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Vincent Hammersley from Coventry writes: I am ashamed. My generation enjoyed free higher education with grants to help us. It was my generation that has caused the economic debacle which we are now expecting our children to pay for. I for one apologise to the younger generation.
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Now a Labour backbencher, ex-minister Jack Straw asks what is happening to the government's contribution to universities. He suggests that "pound for pound" the increase in fees will offset a contribution from the exchequer. Mr Willetts says they will set out the teaching grant at a later date - but it is the case that in future the money will go through students, through the choices they make, not the government.
Lib Dem Stephen Williams asks for confirmation of access arrangements for poorer students - asking that they be "rightly demanding" of universities, but easy for learners.
Mr Willetts says Mr Thomas announced that he was against government policy without announcing what Labour's policy was. He has a dig at Labour leader Ed Miliband for backing a graduate tax - something Shadow Chancellor Alan Johnson opposes. Mr Willetts says it shows the opposition party cannot be taken seriously. The same line of attack my colleague Iain Watson highlighted during PM's questions.
BBC Education reporter Heather Sharp says: The interest rate Mr Willetts is proposing is higher than that proposed by Lord Browne - 3% plus inflation, not 2.2%. With Browne's proposed levy on fees over £7,000 gone, this will raise some extra money - something universities will be watching for, a major worry for them is whether the system will fill the gap left by cuts to their teaching budgets.
Mr Thomas says Labour will not support the plans - Mr Willetts accuses him of a classic Old Labour attack. He says they have put forward plans without saying how they would pay for it
The BBC's Iain Watson says: Labour are also portraying themselves as the party of middle income earners who they say will be most squeezed by these changes. They are singling out the Lib Dems for changing their minds on fees.
"This is the day we found out how much Lib Dem ministerial cars cost," says Mr Thomas - directed at a stony-faced Nick Clegg.
Labour's Mr Thomas says many students will have to choose the "cheapest course", not the one that is best for them. He says the system will seem unfair to those on middle incomes - although he welcomes moves to help poorer students. He asks how many more students will never pay off their debts and suggests the wealthy will pay the least - because they will pay off the fees upfront.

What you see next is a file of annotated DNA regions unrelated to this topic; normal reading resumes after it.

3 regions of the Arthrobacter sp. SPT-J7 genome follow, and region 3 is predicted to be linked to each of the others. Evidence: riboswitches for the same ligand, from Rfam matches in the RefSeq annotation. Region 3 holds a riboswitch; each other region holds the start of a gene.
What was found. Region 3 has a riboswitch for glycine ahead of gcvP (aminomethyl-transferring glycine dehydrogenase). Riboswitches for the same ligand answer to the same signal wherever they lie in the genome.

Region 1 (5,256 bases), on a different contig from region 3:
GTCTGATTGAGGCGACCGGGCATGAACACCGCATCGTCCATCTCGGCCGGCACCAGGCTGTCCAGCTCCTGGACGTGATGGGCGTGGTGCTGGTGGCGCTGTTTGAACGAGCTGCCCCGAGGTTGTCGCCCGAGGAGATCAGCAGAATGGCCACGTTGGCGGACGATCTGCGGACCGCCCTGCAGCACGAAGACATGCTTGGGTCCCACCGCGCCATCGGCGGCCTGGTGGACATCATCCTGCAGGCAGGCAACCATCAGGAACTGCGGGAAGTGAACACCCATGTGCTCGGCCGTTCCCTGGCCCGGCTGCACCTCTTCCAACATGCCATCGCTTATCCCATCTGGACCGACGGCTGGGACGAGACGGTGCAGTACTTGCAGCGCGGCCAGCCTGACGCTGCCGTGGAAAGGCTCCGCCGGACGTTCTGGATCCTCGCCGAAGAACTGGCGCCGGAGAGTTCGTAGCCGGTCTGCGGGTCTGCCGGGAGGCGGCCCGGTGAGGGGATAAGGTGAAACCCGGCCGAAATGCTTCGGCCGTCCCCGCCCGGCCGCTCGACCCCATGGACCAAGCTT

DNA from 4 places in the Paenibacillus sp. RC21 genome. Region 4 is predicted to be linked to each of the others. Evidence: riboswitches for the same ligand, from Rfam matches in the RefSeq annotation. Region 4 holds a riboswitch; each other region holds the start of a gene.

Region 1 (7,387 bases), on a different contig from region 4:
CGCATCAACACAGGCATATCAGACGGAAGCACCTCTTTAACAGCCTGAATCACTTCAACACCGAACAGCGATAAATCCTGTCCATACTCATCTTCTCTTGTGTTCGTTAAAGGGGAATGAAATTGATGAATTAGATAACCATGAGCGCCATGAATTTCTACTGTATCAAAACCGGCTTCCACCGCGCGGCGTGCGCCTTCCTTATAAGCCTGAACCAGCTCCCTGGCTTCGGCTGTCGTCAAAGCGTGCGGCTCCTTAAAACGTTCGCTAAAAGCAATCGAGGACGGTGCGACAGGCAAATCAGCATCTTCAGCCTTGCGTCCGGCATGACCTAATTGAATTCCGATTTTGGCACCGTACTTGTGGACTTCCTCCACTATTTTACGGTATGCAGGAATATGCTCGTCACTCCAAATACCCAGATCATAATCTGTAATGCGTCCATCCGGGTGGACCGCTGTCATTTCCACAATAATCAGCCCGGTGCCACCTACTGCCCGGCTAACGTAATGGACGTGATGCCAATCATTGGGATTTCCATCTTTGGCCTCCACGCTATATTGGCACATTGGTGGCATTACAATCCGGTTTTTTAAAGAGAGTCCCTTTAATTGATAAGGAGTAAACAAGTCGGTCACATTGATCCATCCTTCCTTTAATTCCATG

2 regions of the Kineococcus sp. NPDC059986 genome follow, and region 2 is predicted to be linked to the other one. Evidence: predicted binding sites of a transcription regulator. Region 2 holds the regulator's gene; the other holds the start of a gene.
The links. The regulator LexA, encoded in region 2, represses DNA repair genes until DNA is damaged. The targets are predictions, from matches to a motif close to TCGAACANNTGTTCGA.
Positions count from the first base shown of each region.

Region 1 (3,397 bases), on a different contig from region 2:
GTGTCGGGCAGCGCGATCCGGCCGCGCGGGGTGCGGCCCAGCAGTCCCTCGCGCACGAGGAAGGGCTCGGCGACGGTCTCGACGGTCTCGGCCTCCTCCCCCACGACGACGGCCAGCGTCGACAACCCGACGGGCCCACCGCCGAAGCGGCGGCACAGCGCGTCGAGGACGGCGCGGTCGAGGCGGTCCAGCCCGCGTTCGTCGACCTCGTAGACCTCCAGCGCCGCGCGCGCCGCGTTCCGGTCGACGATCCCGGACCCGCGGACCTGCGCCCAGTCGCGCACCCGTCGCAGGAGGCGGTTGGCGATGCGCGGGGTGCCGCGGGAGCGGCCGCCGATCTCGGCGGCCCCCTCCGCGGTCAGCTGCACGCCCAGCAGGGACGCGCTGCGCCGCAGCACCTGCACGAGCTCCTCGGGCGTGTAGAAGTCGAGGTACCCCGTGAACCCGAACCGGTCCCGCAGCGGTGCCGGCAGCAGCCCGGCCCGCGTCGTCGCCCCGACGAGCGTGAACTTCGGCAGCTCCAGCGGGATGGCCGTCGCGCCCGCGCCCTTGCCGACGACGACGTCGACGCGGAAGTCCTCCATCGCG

The BBC's Iain Watson says: Labour are focusing on overall cuts to education funding as there is not yet agreement on Ed Miliband's alternative to higher fees - ie a graduate tax, something which the shadow chancellor isn't so keen on.
BBC education correspondent Sean Coughlan says: David Willetts says there will be a "tougher regime" to protect access for poorer students once fees rise above £6,000. Universities, unenthusiastic about quotas and targets, will be looking very closely at whether such proposals will have teeth.
Labour's Gareth Thomas says fears would be "high" over the proposals and says that what motivated proposals was spending cuts for universities.
Paul Twitchett from Bolton writes: How deliberate is that? David Willetts flanked by Clegg and Cable. Neither of them look happy about the situation
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The BBC's Iain Watson says: There is confirmation there will be a vote in both Houses of Parliament before Christmas which would give those Lib Dems who are uneasy about fees an opportunity to abstain - which is allowed for in the coalition agreement - or to vote against, which some are likely to do so they can distance themselves from the decision at the next election.
Mr Willetts says Lord Browne's report has generated "much debate" and hopes Labour will maintain a spirit of co-operation on the issue - a few outbursts from the Labour benches suggest otherwise. Labour's Gareth Thomas confirms this as he stands up to say it is a "tragedy for a whole generation of young people".
"Overall this is a good deal for universities and for students," says Mr Willetts - who says they offer a "thriving future" for universities and "real choice" for learners. The changes will come in for the 2012-3 academic year and legislation will be debated before Christmas, he says.
The BBC's Iain Watson says: Re-that big increase in maintenance grants for the least well off backgrounds and other "progressive" measures - the government hope they will limit any Lib Dem rebellion and reassure those who don't want any increase in fees.
Mr Willetts said the student support system would be made "more progressive" - including more help with living costs for poorer students. He gets some "hear hears" for the announcement and goes on to talk about support for part-time students, who will get a loan for tuition on the same basis as full timers.
The BBC's Iain Watson says: This is the first time we are getting details of exactly what the government would do to help students from the least well off backgrounds.
The BBC's Iain Watson says: David Willetts confirms that early repayment of loans will face an additional cost - as much as a five per cent levy. Some Lib Dems are concerned that this may not apply to those from wealthy backgrounds who pay upfront.
The universities minister goes on to talk about penalties for repaying the fees early - he says the government is focused on improving the "life chances" of those from the poorest backgrounds. There will be a £150m national scholarships programme for bright, poor students. Those universities who want to charge more than £6,000 a year will have to take part, he says.